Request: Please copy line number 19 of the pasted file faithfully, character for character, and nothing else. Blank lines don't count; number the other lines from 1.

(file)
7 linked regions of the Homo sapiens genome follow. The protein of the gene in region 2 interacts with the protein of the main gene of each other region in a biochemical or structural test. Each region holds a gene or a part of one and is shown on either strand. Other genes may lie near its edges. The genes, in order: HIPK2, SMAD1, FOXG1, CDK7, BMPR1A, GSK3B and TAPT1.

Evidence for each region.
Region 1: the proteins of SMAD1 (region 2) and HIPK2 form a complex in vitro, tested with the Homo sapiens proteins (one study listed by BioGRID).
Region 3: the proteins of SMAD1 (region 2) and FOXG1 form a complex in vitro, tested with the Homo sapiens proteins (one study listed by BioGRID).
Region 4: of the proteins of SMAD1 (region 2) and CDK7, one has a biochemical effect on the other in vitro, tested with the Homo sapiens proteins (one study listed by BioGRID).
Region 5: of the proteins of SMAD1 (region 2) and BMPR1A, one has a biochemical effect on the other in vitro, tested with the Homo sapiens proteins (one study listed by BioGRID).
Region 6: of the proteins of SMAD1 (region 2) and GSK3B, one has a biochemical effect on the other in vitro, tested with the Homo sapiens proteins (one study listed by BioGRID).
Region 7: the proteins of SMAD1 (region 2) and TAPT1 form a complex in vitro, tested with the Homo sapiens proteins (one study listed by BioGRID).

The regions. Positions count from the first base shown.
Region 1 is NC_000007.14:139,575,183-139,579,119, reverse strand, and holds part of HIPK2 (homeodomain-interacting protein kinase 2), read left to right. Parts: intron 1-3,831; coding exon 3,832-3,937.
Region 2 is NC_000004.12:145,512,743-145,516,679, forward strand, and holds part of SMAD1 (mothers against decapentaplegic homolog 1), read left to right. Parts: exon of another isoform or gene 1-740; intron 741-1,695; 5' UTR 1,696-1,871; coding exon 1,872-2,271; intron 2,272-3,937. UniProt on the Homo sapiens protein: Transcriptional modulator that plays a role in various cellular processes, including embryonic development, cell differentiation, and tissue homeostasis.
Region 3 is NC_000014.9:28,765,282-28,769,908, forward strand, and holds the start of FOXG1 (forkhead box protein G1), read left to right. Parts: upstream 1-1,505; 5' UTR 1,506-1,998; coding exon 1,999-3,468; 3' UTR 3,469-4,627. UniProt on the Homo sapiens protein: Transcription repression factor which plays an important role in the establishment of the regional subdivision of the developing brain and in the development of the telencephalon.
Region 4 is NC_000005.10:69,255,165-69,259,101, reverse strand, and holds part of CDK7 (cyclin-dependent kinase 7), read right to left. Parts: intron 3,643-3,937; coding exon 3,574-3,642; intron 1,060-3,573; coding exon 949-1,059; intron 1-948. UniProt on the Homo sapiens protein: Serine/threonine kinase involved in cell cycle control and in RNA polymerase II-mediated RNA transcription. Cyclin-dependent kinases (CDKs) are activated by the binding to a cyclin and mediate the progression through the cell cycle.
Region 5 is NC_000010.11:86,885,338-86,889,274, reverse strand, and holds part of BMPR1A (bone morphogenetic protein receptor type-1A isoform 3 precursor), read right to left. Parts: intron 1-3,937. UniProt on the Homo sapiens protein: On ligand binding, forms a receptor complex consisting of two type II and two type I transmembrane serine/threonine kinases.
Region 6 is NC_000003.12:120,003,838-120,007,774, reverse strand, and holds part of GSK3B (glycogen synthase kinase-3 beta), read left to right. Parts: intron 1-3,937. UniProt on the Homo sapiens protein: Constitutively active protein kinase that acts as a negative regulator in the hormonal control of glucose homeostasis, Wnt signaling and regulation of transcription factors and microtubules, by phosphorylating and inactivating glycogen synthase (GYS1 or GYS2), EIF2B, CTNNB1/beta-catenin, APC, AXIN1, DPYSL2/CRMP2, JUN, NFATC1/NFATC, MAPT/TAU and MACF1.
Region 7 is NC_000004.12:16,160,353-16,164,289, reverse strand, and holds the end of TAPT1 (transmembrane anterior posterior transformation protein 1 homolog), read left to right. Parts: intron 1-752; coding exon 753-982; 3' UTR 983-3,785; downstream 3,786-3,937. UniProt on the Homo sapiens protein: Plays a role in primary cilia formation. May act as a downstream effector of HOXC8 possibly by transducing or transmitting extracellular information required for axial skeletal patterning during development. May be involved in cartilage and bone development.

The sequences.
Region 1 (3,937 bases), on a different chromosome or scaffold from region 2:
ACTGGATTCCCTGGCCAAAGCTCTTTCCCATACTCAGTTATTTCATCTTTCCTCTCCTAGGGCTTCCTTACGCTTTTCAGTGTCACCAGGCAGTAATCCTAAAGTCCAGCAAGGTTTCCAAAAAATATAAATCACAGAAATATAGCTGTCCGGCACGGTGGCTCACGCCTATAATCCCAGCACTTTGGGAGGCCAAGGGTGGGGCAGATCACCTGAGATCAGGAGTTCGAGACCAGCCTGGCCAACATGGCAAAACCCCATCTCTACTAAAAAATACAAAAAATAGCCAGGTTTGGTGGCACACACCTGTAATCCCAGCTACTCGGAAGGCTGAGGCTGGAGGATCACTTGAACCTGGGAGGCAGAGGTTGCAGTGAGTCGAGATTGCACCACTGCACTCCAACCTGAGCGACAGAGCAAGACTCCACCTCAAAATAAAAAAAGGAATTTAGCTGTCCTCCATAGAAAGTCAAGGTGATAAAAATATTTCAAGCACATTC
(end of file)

ACTGGATTCCCTGGCCAAAGCTCTTTCCCATACTCAGTTATTTCATCTTTCCTCTCCTAGGGCTTCCTTACGCTTTTCAGTGTCACCAGGCAGTAATCCTAAAGTCCAGCAAGGTTTCCAAAAAATATAAATCACAGAAATATAGCTGTCCGGCACGGTGGCTCACGCCTATAATCCCAGCACTTTGGGAGGCCAAGGGTGGGGCAGATCACCTGAGATCAGGAGTTCGAGACCAGCCTGGCCAACATGGCAAAACCCCATCTCTACTAAAAAATACAAAAAATAGCCAGGTTTGGTGGCACACACCTGTAATCCCAGCTACTCGGAAGGCTGAGGCTGGAGGATCACTTGAACCTGGGAGGCAGAGGTTGCAGTGAGTCGAGATTGCACCACTGCACTCCAACCTGAGCGACAGAGCAAGACTCCACCTCAAAATAAAAAAAGGAATTTAGCTGTCCTCCATAGAAAGTCAAGGTGATAAAAATATTTCAAGCACATTC